Merit Making Traditions During the Buddhist Lent

The tradition of Buddhist Lent or the annual three-month Rains Retreat known in Thai and Lao as Khao Pansa marks the beginning of the three month Buddhist ‘Lent‘. Laypeople provide monasteries with stacks of new robes for Lent monks, since during the Lent period monks are restricted to their monasteries for a prolonged period of spiritual retreat. Ordinary people are also expected to be rather more religious during this time, marriages do not take place and it is inauspicious to move house. This is a good time for young men to temporarily enter the monastery. (source)

As for our local temple, Wat Greensboro or Greensboro Buddhist Center, we’ve Buddhist service and Alms Giving every Sunday during the Rains Retreat. Our Wat (Temple) is looking to expand the Sala Hong Tham (worship hall) and we’ve the opportunity to broadcast part of the sermon on TV, I think it is going to be on NatSat TV.

Some Buddhist worshipers were there to Tum Boun (merit making) for their passed loved ones, the deceased names were written on a white piece of paper, then burned during the ceremony.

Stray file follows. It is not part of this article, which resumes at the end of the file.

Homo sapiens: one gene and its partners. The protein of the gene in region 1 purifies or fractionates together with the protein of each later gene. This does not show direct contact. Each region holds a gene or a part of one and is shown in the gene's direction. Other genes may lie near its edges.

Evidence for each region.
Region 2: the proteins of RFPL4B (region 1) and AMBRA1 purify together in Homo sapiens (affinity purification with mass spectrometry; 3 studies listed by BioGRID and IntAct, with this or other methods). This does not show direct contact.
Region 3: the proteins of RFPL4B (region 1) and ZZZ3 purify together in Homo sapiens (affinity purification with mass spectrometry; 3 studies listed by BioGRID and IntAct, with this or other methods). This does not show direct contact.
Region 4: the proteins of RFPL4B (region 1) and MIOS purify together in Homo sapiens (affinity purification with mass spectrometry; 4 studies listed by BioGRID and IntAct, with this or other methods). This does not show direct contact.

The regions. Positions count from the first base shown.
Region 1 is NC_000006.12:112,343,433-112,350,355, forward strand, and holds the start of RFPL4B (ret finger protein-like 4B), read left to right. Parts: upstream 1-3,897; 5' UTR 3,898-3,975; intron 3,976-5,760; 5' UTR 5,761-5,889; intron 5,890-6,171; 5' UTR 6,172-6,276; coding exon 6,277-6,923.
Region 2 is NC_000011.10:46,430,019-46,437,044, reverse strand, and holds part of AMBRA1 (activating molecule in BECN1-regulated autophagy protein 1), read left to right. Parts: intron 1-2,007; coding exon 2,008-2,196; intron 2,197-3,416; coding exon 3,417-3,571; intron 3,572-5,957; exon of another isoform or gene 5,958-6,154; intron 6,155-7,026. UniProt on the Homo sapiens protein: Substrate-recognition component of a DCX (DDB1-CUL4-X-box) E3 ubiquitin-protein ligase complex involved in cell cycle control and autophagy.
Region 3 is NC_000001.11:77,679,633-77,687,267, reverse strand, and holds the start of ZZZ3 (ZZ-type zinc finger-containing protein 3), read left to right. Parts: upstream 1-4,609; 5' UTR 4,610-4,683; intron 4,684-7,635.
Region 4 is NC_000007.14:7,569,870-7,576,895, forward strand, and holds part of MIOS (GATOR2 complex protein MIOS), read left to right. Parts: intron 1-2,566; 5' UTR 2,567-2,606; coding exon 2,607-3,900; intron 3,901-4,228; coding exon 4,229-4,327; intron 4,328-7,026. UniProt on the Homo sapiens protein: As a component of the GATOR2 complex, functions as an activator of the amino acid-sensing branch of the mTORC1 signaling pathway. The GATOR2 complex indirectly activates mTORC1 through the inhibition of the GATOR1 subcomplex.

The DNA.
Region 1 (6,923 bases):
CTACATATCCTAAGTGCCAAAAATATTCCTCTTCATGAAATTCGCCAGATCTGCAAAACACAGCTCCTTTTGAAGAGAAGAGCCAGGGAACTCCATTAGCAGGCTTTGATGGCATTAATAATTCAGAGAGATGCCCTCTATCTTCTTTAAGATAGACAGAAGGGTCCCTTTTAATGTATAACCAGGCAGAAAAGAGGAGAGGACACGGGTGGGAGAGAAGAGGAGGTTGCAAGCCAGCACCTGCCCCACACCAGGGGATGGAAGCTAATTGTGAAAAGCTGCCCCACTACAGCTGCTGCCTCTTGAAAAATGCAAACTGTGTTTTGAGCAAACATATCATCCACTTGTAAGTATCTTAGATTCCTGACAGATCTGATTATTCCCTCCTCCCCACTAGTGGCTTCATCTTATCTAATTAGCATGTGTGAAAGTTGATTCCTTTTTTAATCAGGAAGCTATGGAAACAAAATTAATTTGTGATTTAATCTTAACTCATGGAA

Lee Wai to pay respect during the ceremony.

Some pay respect by the big Buddha.

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Education That Works

Have you ever wondered why there are so many young novice monks in Laos, especially in Luang Prabang? Our Buddhist faith in Laos is not as strict as the Myanmar, where it’s their tradition that every Myanmar Buddhist boy average age between 7 and 13 is expected to enter the monastery as a novice for a period of a few weeks to months, it’s considered to be the most important day in the boy’s life.

But in Laos, we don’t have a tradition like that, but yet we see many young novice monks at the local temples. Back in the olden days, temples were the schools, especially if you’re poor, as there was no formal education system. This makes sense because the Buddha is a teacher, and monks provide basic lesson in both spiritual and secular subjects, and for some, this might be the only way to get an education, not just in the olden days, but also in today society.

During my visit to Laos and Thailand, after we got stranded at Suvarnabhumi Airport, we went back to Vientiane Laos to catch our flight back home, and we stayed at a hotel that’s not too far from Wat Mixay. I didn’t get to take a picture of the entrance, and this is a borrowed photo from here.


My dad and I passed the temple gate, and saw school children playing in the temple ground and thought that the school must be nearby. We visited the temple and that’s when I realized that the school is at the temple, kind of surprised me at first because I didn’t expect to see this at all. The children are very happy.

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